Report: Killing the Poor for Sport Still Illegal
Scarsdale, NY (AP) – A report in the journal The Economist is sending ripples through the nation’s elite strata by noting that despite the worthlessness of the destitute, the law does not permit hunting them down and killing them just for fun. The study looked at the statutes in all fifty U.S. states, and did not find a single instance of homicide legality shifting with the income level of the victim.
Already, teams of lawyers have begun conferring on the best approach to shield their wealthy clients in case the latter have run afoul of the law in this regard. The situation is made more complex by the fact that many of the lawyers themselves might be in the same predicament.
At the same time, a nascent lobbying effort has taken shape that will press for amendments to existing state codes. The lobbyists are expected to focus initially on states with large concentrations of both poor and ultra-rich, such as New York, California, Texas, Florida, Connecticut and Massachusetts, with secondary efforts homing in on Illinois, Michigan, New Jersey, Virginia and Maryland.
A search of the Lexis-Nexis database did not turn up any recent cases in which the poverty of the homicide victim was invoked in a defense, but legal scholar Ivory Towers cautions against inferring too much from that datum. “The fact is the vast majority of the wealthy’s indiscretions or brushes with the law never make it into official records,” she said, “so the formal legal databases are not going to be helpful.”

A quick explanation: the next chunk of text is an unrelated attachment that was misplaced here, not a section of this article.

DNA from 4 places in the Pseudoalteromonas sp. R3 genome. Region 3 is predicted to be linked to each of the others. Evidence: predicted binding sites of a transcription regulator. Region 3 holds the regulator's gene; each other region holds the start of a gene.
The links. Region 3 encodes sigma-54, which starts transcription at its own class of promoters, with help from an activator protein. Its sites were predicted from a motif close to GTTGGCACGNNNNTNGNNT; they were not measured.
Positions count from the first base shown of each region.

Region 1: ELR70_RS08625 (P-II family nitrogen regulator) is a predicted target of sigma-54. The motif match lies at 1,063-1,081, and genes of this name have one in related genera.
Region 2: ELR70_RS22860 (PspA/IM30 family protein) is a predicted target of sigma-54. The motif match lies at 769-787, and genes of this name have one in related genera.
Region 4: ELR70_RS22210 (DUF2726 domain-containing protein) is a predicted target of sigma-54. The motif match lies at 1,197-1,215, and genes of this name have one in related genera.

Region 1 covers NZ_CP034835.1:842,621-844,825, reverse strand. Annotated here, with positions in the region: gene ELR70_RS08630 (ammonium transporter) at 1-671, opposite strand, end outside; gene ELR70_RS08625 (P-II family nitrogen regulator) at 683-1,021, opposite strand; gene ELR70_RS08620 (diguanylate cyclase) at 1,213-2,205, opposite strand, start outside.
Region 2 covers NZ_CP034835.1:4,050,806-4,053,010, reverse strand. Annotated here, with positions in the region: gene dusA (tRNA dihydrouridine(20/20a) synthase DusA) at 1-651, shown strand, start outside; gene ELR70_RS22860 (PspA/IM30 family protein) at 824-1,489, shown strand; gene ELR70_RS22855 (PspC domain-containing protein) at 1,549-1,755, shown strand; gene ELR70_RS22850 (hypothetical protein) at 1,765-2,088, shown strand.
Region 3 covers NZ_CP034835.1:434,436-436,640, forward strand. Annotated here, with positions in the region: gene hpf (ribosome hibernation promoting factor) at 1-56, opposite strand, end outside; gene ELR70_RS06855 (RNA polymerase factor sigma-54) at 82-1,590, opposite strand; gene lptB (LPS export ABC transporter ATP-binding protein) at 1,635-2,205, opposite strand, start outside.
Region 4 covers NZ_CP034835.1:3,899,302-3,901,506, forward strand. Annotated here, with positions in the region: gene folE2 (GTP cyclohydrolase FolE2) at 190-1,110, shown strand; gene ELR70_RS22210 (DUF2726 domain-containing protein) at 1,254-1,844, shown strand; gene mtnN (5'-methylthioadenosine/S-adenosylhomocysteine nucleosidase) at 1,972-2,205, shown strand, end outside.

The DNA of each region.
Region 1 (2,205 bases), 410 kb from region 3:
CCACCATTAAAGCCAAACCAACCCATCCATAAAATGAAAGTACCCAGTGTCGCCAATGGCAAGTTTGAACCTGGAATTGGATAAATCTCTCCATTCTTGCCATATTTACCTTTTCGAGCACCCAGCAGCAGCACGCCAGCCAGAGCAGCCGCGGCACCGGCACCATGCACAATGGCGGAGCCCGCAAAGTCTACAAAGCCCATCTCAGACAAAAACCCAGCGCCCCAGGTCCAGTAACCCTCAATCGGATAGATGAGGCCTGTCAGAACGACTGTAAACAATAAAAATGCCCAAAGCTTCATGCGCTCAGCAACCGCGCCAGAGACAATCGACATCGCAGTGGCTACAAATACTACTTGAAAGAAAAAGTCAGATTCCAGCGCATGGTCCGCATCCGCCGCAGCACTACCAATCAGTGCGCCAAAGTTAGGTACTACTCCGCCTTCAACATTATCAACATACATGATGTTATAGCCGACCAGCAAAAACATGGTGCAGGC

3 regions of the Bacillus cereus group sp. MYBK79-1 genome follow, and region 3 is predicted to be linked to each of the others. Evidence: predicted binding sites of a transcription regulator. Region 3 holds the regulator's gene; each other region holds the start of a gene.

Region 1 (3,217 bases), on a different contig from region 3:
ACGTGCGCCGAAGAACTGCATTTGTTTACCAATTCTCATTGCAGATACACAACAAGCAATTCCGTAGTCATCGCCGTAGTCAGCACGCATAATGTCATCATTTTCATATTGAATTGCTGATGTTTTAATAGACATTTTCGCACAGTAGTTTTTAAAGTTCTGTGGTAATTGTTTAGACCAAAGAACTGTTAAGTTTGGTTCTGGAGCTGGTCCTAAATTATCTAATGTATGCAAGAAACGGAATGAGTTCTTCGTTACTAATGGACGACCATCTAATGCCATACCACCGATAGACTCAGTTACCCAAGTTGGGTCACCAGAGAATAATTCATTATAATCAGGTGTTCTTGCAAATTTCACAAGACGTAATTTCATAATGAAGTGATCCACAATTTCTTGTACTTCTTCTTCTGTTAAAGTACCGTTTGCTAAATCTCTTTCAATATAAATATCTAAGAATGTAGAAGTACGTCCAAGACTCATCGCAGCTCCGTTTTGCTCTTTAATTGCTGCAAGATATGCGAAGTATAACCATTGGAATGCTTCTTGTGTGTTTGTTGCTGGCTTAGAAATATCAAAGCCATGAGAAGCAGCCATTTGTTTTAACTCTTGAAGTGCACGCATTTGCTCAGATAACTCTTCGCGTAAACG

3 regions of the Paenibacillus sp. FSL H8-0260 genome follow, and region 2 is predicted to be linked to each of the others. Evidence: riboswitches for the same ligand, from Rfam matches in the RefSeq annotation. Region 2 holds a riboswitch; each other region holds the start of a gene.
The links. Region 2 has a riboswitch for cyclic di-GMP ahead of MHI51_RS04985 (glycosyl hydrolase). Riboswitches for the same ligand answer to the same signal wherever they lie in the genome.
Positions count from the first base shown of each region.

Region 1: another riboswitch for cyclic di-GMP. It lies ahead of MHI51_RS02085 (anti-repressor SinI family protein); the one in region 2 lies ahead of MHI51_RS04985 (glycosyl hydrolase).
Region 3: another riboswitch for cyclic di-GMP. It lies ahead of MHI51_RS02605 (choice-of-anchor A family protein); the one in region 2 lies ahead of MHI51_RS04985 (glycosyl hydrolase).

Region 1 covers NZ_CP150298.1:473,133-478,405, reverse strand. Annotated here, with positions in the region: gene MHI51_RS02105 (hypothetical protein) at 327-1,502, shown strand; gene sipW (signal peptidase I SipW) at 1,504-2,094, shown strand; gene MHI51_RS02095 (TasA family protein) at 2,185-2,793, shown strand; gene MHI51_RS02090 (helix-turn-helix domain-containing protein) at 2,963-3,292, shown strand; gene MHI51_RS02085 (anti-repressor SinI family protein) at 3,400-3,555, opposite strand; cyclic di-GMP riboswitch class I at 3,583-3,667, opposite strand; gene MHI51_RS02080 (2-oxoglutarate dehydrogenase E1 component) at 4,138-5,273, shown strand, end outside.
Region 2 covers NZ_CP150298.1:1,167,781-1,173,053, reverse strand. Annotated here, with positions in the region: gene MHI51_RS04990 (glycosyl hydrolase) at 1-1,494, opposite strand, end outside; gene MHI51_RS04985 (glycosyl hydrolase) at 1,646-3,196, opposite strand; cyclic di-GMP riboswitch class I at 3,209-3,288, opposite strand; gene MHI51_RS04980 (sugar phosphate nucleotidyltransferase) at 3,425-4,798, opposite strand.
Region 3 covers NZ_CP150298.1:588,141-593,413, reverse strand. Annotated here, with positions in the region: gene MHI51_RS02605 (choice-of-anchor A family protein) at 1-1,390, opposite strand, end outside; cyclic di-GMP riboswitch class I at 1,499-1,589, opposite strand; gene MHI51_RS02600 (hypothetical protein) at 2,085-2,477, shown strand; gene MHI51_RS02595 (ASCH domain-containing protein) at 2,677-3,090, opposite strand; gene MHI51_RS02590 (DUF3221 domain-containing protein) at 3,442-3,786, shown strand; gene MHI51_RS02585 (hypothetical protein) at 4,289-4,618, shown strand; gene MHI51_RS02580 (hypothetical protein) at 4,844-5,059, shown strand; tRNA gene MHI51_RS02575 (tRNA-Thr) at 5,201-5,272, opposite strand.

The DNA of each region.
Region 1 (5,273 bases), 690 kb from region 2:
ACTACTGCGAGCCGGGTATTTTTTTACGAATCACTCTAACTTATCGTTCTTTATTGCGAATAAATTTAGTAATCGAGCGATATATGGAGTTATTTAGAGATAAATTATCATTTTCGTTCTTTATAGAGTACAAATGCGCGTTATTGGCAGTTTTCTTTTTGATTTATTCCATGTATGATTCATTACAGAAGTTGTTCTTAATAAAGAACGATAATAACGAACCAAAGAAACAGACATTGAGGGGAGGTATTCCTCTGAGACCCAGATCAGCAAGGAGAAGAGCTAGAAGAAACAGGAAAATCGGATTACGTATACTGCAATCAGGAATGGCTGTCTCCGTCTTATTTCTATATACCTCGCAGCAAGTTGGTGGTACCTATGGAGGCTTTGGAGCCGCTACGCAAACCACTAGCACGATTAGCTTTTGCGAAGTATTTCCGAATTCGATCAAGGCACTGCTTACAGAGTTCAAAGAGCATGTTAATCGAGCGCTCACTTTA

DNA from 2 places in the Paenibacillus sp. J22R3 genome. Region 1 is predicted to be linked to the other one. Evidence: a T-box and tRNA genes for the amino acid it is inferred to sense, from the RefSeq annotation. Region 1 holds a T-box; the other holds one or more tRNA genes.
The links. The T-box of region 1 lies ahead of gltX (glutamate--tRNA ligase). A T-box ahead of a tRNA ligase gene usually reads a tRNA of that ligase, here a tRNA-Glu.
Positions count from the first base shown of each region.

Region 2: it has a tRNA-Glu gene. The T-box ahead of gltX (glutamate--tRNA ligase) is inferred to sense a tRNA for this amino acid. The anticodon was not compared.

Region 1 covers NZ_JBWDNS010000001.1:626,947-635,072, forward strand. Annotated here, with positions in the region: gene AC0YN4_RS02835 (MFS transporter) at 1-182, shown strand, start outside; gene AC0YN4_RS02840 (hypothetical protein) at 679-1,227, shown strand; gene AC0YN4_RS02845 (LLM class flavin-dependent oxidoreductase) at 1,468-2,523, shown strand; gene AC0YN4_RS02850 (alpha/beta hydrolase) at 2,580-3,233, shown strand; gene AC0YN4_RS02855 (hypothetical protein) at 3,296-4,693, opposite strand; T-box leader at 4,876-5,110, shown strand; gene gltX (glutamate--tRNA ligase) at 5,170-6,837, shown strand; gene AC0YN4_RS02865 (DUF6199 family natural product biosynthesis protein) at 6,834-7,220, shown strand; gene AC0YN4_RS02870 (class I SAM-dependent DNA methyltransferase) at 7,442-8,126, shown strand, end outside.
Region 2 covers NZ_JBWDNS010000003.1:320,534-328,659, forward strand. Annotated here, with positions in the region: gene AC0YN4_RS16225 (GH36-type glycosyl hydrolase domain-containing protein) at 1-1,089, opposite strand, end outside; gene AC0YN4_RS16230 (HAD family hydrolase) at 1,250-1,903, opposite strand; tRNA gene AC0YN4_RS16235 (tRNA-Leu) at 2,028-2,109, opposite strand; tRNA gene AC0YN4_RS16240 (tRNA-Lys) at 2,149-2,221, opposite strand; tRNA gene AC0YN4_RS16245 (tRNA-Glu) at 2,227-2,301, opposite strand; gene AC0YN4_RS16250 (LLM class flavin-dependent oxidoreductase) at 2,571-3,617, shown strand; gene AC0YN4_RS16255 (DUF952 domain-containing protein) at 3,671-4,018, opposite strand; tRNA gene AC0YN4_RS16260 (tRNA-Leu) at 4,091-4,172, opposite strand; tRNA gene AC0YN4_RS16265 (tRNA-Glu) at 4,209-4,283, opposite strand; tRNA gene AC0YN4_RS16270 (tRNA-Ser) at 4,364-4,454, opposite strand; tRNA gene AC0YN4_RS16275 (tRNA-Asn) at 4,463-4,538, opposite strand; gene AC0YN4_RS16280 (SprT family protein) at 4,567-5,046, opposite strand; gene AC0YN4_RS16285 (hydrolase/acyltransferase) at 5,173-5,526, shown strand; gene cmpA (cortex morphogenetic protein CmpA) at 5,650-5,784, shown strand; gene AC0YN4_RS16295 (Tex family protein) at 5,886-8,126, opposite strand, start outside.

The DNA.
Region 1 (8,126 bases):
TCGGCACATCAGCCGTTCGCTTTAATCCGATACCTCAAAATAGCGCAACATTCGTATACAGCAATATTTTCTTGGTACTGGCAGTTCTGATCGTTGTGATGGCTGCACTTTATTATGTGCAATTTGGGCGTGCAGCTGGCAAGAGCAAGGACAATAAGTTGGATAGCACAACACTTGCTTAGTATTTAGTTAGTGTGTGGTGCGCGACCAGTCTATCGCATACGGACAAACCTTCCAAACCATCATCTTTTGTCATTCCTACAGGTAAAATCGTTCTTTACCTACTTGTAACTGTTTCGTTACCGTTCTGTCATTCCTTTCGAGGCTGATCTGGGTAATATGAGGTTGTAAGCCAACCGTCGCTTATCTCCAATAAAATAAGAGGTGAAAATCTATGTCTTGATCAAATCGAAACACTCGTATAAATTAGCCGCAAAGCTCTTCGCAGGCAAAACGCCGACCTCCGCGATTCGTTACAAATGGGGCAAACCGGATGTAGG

Towers did note that even within the official legal framework the poor tend to be seen as worth less, despite not officially being fair game. In practice, she explained, courts tend to sentence the poor disproportionately to the death sentence when it is an option, all the more so if the perpetrator is black. If there does exist a distinction among victims, it is that murderers of whites are sentenced to death at a much higher rate than murderers of blacks and other minorities. But that is a far cry from the assumption that it is lawful to simply treat the lower classes as cannon fodder, as entertaining as the prospect may seem, Towers added.
What’s more, the Economist study points out that beyond the legal question, hunting the poor for sport is no longer the safe pursuit it once was. As the ranks of the poor swell, the temptation to cull the herd can lead to disastrous consequences: the sheer number of poor people threatens to overwhelm even the superior culture and firepower of the ruling classes, and provoking the rage of the proletariat and welfare demographic runs the risk of fomenting unwelcome instability.
The danger that the ever-richer will misstep in that regard has increased, says Cal Igula, who teaches economics and sociology at the University of California at Los Angeles. “The obscenely wealthy get more and more out-of-touch as their wealth increases, and they become ever blinder to the risks inherent in exploiting the poor beyond a certain point,” he said.
The study authors did offer the consolation that it is still perfectly legal to pretend not to be a bigot.
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